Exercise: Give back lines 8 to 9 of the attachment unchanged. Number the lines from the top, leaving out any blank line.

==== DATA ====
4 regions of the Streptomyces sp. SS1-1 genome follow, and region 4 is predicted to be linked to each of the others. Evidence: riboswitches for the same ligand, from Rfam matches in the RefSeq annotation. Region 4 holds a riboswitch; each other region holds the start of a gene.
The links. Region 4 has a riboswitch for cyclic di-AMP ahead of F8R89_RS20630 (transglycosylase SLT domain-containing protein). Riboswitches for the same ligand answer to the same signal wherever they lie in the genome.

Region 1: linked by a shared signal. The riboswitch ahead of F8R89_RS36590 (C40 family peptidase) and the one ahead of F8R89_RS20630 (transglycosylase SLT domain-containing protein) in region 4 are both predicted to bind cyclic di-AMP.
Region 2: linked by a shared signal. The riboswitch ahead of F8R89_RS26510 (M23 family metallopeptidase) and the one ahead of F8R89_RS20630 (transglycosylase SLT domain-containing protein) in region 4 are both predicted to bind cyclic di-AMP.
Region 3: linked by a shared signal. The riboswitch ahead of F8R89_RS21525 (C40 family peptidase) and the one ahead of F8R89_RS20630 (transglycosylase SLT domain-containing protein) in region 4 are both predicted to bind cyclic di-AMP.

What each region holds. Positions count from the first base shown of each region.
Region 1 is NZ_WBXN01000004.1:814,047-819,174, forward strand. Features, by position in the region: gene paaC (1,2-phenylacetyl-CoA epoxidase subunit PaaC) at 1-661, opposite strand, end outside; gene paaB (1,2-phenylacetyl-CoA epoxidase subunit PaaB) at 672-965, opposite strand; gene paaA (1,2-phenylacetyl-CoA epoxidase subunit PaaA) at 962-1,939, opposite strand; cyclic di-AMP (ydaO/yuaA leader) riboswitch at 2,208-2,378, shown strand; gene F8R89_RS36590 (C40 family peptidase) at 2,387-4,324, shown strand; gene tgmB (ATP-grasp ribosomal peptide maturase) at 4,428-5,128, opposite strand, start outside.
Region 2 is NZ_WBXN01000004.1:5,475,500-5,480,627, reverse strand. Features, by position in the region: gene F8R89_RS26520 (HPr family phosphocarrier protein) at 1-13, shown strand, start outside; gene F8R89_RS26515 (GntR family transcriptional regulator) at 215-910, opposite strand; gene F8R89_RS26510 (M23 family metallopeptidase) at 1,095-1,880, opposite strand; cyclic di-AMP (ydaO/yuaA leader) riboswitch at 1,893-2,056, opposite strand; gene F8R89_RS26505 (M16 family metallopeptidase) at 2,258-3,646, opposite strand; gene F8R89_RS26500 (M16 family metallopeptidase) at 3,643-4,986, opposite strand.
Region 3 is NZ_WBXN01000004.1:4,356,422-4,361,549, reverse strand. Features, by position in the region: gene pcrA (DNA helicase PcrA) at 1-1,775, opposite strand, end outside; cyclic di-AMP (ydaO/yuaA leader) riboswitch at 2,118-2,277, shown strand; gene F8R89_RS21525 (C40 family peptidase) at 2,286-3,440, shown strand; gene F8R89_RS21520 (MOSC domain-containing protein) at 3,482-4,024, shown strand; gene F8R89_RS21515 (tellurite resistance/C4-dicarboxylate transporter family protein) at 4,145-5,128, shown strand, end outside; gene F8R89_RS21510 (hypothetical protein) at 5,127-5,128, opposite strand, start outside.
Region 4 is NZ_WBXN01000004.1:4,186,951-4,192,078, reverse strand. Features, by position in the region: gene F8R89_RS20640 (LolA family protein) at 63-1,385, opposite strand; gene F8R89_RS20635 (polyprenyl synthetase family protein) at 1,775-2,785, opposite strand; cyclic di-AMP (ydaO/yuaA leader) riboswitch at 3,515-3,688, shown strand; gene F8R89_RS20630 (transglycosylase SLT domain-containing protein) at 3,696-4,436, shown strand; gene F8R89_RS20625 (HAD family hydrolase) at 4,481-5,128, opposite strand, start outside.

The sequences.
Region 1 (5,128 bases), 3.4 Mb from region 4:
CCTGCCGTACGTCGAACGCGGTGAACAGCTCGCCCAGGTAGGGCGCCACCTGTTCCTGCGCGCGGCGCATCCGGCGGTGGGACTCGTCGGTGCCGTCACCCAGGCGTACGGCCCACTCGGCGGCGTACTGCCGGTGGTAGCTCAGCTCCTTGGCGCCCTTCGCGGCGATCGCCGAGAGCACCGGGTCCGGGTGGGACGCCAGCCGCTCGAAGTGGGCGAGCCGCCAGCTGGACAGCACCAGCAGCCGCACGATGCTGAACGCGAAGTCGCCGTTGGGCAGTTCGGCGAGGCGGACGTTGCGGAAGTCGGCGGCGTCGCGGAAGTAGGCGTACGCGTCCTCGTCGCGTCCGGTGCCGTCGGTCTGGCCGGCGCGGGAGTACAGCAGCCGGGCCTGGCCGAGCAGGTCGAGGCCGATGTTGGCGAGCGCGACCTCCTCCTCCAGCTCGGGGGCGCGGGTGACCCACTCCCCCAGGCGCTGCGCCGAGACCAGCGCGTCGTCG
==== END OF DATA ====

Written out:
Region 2 is NZ_WBXN01000004.1:5,475,500-5,480,627, reverse strand. Features, by position in the region: gene F8R89_RS26520 (HPr family phosphocarrier protein) at 1-13, shown strand, start outside; gene F8R89_RS26515 (GntR family transcriptional regulator) at 215-910, opposite strand; gene F8R89_RS26510 (M23 family metallopeptidase) at 1,095-1,880, opposite strand; cyclic di-AMP (ydaO/yuaA leader) riboswitch at 1,893-2,056, opposite strand; gene F8R89_RS26505 (M16 family metallopeptidase) at 2,258-3,646, opposite strand; gene F8R89_RS26500 (M16 family metallopeptidase) at 3,643-4,986, opposite strand.
Region 3 is NZ_WBXN01000004.1:4,356,422-4,361,549, reverse strand. Features, by position in the region: gene pcrA (DNA helicase PcrA) at 1-1,775, opposite strand, end outside; cyclic di-AMP (ydaO/yuaA leader) riboswitch at 2,118-2,277, shown strand; gene F8R89_RS21525 (C40 family peptidase) at 2,286-3,440, shown strand; gene F8R89_RS21520 (MOSC domain-containing protein) at 3,482-4,024, shown strand; gene F8R89_RS21515 (tellurite resistance/C4-dicarboxylate transporter family protein) at 4,145-5,128, shown strand, end outside; gene F8R89_RS21510 (hypothetical protein) at 5,127-5,128, opposite strand, start outside.